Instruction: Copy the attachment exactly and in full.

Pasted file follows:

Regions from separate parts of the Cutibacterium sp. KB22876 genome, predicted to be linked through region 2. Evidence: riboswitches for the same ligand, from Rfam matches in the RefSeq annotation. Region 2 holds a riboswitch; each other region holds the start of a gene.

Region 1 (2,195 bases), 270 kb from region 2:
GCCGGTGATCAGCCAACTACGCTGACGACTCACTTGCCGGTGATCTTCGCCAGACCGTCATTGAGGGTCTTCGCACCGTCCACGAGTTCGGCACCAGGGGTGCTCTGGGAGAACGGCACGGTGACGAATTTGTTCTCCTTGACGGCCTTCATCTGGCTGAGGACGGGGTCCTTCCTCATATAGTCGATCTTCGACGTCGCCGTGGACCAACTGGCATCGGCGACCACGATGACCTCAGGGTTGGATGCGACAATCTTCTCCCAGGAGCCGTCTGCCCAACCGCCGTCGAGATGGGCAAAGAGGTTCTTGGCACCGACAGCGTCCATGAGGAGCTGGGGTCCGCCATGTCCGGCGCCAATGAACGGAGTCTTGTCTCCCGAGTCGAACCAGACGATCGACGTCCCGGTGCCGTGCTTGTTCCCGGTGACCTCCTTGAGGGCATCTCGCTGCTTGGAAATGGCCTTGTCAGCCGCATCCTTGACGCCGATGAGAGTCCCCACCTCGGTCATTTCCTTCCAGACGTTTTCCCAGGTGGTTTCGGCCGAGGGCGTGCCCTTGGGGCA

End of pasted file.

Regions from separate parts of the Cutibacterium sp. KB22876 genome, predicted to be linked through region 2. Evidence: riboswitches for the same ligand, from Rfam matches in the RefSeq annotation. Region 2 holds a riboswitch; each other region holds the start of a gene.

Region 1 (2,195 bases), 270 kb from region 2:
GCCGGTGATCAGCCAACTACGCTGACGACTCACTTGCCGGTGATCTTCGCCAGACCGTCATTGAGGGTCTTCGCACCGTCCACGAGTTCGGCACCAGGGGTGCTCTGGGAGAACGGCACGGTGACGAATTTGTTCTCCTTGACGGCCTTCATCTGGCTGAGGACGGGGTCCTTCCTCATATAGTCGATCTTCGACGTCGCCGTGGACCAACTGGCATCGGCGACCACGATGACCTCAGGGTTGGATGCGACAATCTTCTCCCAGGAGCCGTCTGCCCAACCGCCGTCGAGATGGGCAAAGAGGTTCTTGGCACCGACAGCGTCCATGAGGAGCTGGGGTCCGCCATGTCCGGCGCCAATGAACGGAGTCTTGTCTCCCGAGTCGAACCAGACGATCGACGTCCCGGTGCCGTGCTTGTTCCCGGTGACCTCCTTGAGGGCATCTCGCTGCTTGGAAATGGCCTTGTCAGCCGCATCCTTGACGCCGATGAGAGTCCCCACCTCGGTCATTTCCTTCCAGACGTTTTCCCAGGTGGTTTCGGCCGAGGGCGTGCCCTTGGGGCA